When it comes to Identity Verification, it should be said at once that not all the Identity Verification methods can be considered reliable enough to serve for KYC purposes. For example, the more simple and widespread Photo-based verification is too easy to trick for fraudsters.

A much more reliable Identity Verification method one can use for KYC purposes is Online Face Recognition. However, it is essential to make sure that the Face Recognition app you choose includes some advanced Live Detection capabilities to stave off the so-called presentation or spoofing attacks, including those that include using masks, photographs, and other means of fraud. Such Live Detection functionality can include passive checks (like scanning the natural movements of the user’s face like blinking), active ones (like requesting the user to tilt their head to the side or give a smile), and hybrid checks (a combination of the former and the latter). These kinds of techniques are quite efficient in dealing with presentation attacks that use 2D snaps or video replays.

Unfortunately, one must bear in mind that conventional Live Detection techniques may sometimes fall short of being able to counter attacks that involve 3D deep fakes (like, for example, 3D masks). These deep fakes are getting more and more sophisticated all the time, and have to be countered using other means. For example, it is believed that well-developed Face Recognition apps that include a 3D deep perception capability are capable of detecting 2D fakes.

Besides, one can also go for one of the multimodal security solutions that use several different means of Identity Verification, which will reduce the odds of a deep fake fraud happening even further.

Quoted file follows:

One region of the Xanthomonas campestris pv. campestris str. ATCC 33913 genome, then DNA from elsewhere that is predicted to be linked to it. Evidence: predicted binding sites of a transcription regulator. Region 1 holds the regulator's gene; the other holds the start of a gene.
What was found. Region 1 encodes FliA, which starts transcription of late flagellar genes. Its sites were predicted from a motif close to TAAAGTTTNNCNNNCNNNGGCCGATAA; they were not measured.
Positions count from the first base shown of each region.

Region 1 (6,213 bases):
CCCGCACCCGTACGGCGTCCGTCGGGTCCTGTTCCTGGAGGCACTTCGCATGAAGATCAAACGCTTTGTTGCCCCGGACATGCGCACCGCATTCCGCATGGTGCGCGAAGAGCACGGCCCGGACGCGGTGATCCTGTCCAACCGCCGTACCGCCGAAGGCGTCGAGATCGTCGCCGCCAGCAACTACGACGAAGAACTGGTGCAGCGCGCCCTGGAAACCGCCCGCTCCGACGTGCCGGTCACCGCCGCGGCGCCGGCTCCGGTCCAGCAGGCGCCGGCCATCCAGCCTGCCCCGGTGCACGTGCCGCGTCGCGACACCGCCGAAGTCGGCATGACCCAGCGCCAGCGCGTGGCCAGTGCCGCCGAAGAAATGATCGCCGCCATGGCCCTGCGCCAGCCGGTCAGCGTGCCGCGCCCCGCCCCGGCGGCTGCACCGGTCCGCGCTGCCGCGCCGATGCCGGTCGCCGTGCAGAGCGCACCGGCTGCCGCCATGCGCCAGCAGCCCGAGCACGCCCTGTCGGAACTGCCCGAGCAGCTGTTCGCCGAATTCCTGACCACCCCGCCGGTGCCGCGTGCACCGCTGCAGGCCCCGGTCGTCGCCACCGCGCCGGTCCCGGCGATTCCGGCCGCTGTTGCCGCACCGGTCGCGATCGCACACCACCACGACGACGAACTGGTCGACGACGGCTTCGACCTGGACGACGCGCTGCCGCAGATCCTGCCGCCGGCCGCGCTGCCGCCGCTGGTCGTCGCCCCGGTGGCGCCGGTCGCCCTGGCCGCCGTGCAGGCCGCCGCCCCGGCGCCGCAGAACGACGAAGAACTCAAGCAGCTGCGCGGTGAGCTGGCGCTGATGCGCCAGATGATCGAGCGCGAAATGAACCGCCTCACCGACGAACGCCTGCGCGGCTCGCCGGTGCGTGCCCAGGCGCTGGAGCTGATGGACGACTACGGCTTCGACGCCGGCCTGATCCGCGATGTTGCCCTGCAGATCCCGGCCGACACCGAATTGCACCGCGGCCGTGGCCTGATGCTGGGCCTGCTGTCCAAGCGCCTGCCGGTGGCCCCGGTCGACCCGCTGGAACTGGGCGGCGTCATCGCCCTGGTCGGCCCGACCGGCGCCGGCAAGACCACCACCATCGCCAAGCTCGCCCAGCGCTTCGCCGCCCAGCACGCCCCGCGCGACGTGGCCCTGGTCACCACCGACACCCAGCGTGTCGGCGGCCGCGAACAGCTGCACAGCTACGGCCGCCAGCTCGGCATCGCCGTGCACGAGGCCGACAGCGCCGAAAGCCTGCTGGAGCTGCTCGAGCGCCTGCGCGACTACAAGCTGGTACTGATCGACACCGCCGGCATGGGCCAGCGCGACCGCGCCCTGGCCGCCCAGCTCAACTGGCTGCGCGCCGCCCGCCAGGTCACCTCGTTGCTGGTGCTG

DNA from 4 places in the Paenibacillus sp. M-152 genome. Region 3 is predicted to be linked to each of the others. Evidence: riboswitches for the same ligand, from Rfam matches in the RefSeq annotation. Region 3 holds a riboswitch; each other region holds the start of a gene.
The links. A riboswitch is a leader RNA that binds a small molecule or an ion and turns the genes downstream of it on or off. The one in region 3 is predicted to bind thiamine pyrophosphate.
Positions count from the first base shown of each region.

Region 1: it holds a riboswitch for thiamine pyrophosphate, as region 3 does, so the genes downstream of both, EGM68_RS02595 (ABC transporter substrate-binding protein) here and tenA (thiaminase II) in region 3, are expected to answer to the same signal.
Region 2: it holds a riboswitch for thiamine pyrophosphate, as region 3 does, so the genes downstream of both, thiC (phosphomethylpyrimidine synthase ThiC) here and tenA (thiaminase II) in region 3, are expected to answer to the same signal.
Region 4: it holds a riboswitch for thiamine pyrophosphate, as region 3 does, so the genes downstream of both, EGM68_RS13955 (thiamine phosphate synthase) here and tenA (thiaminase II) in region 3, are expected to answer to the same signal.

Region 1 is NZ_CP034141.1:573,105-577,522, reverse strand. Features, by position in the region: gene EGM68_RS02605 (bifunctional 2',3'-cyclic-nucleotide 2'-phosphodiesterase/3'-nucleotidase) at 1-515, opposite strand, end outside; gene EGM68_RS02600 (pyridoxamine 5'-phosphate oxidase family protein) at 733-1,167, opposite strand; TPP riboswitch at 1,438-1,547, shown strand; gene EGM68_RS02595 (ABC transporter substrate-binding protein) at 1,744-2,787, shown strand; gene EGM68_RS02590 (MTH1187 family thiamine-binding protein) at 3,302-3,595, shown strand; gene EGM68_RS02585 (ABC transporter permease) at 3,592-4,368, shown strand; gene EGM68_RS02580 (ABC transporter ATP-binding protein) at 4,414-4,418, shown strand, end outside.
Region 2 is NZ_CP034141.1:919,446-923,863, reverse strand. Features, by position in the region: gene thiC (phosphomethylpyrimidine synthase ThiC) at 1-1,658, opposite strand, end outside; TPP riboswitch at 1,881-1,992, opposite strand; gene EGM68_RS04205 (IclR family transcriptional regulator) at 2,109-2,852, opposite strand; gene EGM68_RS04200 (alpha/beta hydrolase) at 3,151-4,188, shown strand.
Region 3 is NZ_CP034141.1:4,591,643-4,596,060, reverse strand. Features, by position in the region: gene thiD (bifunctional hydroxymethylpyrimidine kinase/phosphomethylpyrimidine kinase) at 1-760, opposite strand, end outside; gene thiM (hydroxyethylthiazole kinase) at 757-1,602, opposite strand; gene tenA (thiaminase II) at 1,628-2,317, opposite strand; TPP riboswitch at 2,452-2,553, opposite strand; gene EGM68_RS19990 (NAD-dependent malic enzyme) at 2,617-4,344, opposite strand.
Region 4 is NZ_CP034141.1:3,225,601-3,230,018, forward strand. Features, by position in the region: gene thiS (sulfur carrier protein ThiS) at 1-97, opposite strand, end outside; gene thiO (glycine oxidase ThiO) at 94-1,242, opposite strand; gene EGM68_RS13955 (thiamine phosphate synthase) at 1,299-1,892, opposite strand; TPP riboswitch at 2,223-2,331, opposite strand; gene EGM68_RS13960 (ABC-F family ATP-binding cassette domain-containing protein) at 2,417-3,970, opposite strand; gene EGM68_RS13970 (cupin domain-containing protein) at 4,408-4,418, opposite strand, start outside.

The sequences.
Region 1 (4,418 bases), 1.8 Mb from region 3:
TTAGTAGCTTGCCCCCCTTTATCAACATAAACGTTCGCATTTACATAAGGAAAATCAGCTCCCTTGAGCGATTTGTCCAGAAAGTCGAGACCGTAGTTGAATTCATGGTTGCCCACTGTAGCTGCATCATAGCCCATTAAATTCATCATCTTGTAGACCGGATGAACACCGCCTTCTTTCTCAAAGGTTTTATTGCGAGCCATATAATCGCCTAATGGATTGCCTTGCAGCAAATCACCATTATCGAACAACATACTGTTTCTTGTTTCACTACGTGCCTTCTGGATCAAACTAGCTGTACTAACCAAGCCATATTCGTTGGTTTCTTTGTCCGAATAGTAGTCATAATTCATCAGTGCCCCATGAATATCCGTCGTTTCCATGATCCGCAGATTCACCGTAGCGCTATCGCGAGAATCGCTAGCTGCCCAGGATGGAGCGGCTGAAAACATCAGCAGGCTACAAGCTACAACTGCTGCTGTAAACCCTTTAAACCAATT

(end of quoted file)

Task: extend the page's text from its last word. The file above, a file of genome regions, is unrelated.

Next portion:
In order to make subsequent customer authentication more reliable, the KYC procedure can include collecting customers’ biometric data.
Biometric Identity Verification is an extremely reliable approach of Identity Verification that is capable of countering virtually any presentation attack. Biometric Identity Verification comprises several methods, all of which focus on unique human physical traits that cannot be counterfeited.

Probably, the most robust and practicable method of biometric Identity Verification is Iris Recognition that verifies identity by scanning the iris of the human eye. Iris Recognition can be performed using a special camera or a mobile device with an iris scanner.
Another biometric Identity Verification method that boasts extremely high reliability and accuracy is Fingerprint Scanning. One can use Fingerprint Scanning in remote KYC with the help of mobile devices that include fingerprint scanners.

Voice Recognition is a less frequently employed Identity Verification method that is rapidly gaining popularity now. It can verify identity by analyzing the unique biological factors that make each human voice different. The advanced digital identity solutions that use Voice Recognition are believed to have 80-98% accuracy.

One more, less known biometric method called Vein Recognition analyzes the veins of the human palm and can now also be used in KYC due to the advent of mobile devices with palm scanners and palm-scanning apps for IOS and Android.